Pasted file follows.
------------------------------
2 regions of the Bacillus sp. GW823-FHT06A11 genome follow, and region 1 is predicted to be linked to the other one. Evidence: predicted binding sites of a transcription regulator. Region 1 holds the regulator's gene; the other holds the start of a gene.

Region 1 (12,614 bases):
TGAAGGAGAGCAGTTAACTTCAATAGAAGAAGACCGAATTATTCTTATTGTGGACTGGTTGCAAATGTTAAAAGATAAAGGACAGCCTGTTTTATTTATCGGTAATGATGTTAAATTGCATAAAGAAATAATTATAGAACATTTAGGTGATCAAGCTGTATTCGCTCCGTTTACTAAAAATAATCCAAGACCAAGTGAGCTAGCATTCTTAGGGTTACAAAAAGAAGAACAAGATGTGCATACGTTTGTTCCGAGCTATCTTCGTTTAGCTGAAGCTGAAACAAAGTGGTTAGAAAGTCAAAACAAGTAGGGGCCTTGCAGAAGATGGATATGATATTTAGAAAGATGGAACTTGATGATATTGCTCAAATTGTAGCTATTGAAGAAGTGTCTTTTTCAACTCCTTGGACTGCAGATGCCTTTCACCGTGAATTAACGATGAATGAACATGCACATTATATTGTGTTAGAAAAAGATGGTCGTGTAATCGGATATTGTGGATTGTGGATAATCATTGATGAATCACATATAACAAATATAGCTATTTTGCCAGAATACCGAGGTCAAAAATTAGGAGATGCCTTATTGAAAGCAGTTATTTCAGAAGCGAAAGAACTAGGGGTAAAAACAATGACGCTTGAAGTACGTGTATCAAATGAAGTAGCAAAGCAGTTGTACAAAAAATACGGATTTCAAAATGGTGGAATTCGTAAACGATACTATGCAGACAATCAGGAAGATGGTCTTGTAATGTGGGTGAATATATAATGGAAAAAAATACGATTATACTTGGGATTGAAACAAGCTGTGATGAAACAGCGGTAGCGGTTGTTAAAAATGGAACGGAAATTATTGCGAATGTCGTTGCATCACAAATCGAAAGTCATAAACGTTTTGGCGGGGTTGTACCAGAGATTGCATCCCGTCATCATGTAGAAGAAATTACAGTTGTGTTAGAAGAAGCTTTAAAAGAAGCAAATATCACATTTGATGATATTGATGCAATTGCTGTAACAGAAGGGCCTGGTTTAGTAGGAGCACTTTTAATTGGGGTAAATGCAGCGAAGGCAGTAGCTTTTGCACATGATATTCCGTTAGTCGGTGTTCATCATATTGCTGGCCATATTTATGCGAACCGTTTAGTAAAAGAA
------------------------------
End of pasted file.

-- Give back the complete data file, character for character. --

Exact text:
2 regions of the Bacillus sp. GW823-FHT06A11 genome follow, and region 1 is predicted to be linked to the other one. Evidence: predicted binding sites of a transcription regulator. Region 1 holds the regulator's gene; the other holds the start of a gene.

Region 1 (12,614 bases):
TGAAGGAGAGCAGTTAACTTCAATAGAAGAAGACCGAATTATTCTTATTGTGGACTGGTTGCAAATGTTAAAAGATAAAGGACAGCCTGTTTTATTTATCGGTAATGATGTTAAATTGCATAAAGAAATAATTATAGAACATTTAGGTGATCAAGCTGTATTCGCTCCGTTTACTAAAAATAATCCAAGACCAAGTGAGCTAGCATTCTTAGGGTTACAAAAAGAAGAACAAGATGTGCATACGTTTGTTCCGAGCTATCTTCGTTTAGCTGAAGCTGAAACAAAGTGGTTAGAAAGTCAAAACAAGTAGGGGCCTTGCAGAAGATGGATATGATATTTAGAAAGATGGAACTTGATGATATTGCTCAAATTGTAGCTATTGAAGAAGTGTCTTTTTCAACTCCTTGGACTGCAGATGCCTTTCACCGTGAATTAACGATGAATGAACATGCACATTATATTGTGTTAGAAAAAGATGGTCGTGTAATCGGATATTGTGGATTGTGGATAATCATTGATGAATCACATATAACAAATATAGCTATTTTGCCAGAATACCGAGGTCAAAAATTAGGAGATGCCTTATTGAAAGCAGTTATTTCAGAAGCGAAAGAACTAGGGGTAAAAACAATGACGCTTGAAGTACGTGTATCAAATGAAGTAGCAAAGCAGTTGTACAAAAAATACGGATTTCAAAATGGTGGAATTCGTAAACGATACTATGCAGACAATCAGGAAGATGGTCTTGTAATGTGGGTGAATATATAATGGAAAAAAATACGATTATACTTGGGATTGAAACAAGCTGTGATGAAACAGCGGTAGCGGTTGTTAAAAATGGAACGGAAATTATTGCGAATGTCGTTGCATCACAAATCGAAAGTCATAAACGTTTTGGCGGGGTTGTACCAGAGATTGCATCCCGTCATCATGTAGAAGAAATTACAGTTGTGTTAGAAGAAGCTTTAAAAGAAGCAAATATCACATTTGATGATATTGATGCAATTGCTGTAACAGAAGGGCCTGGTTTAGTAGGAGCACTTTTAATTGGGGTAAATGCAGCGAAGGCAGTAGCTTTTGCACATGATATTCCGTTAGTCGGTGTTCATCATATTGCTGGCCATATTTATGCGAACCGTTTAGTAAAAGAA